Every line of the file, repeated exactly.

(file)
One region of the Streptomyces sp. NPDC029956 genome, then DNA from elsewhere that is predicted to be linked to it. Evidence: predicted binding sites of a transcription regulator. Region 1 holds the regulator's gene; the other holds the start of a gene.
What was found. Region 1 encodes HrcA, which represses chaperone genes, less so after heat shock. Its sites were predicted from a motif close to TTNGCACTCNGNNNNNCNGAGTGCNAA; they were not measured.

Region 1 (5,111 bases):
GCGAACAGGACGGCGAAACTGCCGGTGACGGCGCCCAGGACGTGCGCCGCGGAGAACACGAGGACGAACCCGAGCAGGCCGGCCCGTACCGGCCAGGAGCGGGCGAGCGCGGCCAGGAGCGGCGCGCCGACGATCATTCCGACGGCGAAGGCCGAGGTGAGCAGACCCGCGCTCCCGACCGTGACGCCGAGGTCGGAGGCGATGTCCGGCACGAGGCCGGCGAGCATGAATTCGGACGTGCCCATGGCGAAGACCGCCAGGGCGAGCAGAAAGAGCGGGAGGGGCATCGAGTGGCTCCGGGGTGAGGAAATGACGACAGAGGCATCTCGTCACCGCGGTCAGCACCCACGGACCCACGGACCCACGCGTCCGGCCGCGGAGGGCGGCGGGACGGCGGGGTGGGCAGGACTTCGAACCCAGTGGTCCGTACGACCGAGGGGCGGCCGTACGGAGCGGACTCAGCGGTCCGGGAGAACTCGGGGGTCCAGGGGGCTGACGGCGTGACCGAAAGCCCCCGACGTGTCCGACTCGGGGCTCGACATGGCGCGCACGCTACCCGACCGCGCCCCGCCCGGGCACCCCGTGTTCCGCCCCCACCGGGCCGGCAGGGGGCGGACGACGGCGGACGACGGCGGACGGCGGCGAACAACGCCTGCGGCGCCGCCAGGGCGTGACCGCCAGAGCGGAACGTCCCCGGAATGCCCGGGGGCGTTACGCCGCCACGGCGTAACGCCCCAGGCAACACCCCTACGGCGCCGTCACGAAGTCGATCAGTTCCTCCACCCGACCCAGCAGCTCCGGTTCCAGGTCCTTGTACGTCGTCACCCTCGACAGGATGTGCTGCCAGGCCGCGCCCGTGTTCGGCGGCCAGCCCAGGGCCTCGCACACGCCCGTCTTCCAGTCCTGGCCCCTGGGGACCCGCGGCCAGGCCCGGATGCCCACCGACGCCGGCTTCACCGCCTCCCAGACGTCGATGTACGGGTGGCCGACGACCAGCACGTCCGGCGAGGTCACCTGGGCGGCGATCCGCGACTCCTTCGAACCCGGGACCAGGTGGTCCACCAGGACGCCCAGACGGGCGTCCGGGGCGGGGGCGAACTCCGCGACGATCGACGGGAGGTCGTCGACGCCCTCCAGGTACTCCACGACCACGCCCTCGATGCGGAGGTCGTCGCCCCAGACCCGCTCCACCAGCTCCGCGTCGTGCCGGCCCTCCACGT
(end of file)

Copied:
One region of the Streptomyces sp. NPDC029956 genome, then DNA from elsewhere that is predicted to be linked to it. Evidence: predicted binding sites of a transcription regulator. Region 1 holds the regulator's gene; the other holds the start of a gene.
What was found. Region 1 encodes HrcA, which represses chaperone genes, less so after heat shock. Its sites were predicted from a motif close to TTNGCACTCNGNNNNNCNGAGTGCNAA; they were not measured.

Region 1 (5,111 bases):
GCGAACAGGACGGCGAAACTGCCGGTGACGGCGCCCAGGACGTGCGCCGCGGAGAACACGAGGACGAACCCGAGCAGGCCGGCCCGTACCGGCCAGGAGCGGGCGAGCGCGGCCAGGAGCGGCGCGCCGACGATCATTCCGACGGCGAAGGCCGAGGTGAGCAGACCCGCGCTCCCGACCGTGACGCCGAGGTCGGAGGCGATGTCCGGCACGAGGCCGGCGAGCATGAATTCGGACGTGCCCATGGCGAAGACCGCCAGGGCGAGCAGAAAGAGCGGGAGGGGCATCGAGTGGCTCCGGGGTGAGGAAATGACGACAGAGGCATCTCGTCACCGCGGTCAGCACCCACGGACCCACGGACCCACGCGTCCGGCCGCGGAGGGCGGCGGGACGGCGGGGTGGGCAGGACTTCGAACCCAGTGGTCCGTACGACCGAGGGGCGGCCGTACGGAGCGGACTCAGCGGTCCGGGAGAACTCGGGGGTCCAGGGGGCTGACGGCGTGACCGAAAGCCCCCGACGTGTCCGACTCGGGGCTCGACATGGCGCGCACGCTACCCGACCGCGCCCCGCCCGGGCACCCCGTGTTCCGCCCCCACCGGGCCGGCAGGGGGCGGACGACGGCGGACGACGGCGGACGGCGGCGAACAACGCCTGCGGCGCCGCCAGGGCGTGACCGCCAGAGCGGAACGTCCCCGGAATGCCCGGGGGCGTTACGCCGCCACGGCGTAACGCCCCAGGCAACACCCCTACGGCGCCGTCACGAAGTCGATCAGTTCCTCCACCCGACCCAGCAGCTCCGGTTCCAGGTCCTTGTACGTCGTCACCCTCGACAGGATGTGCTGCCAGGCCGCGCCCGTGTTCGGCGGCCAGCCCAGGGCCTCGCACACGCCCGTCTTCCAGTCCTGGCCCCTGGGGACCCGCGGCCAGGCCCGGATGCCCACCGACGCCGGCTTCACCGCCTCCCAGACGTCGATGTACGGGTGGCCGACGACCAGCACGTCCGGCGAGGTCACCTGGGCGGCGATCCGCGACTCCTTCGAACCCGGGACCAGGTGGTCCACCAGGACGCCCAGACGGGCGTCCGGGGCGGGGGCGAACTCCGCGACGATCGACGGGAGGTCGTCGACGCCCTCCAGGTACTCCACGACCACGCCCTCGATGCGGAGGTCGTCGCCCCAGACCCGCTCCACCAGCTCCGCGTCGTGCCGGCCCTCCACGT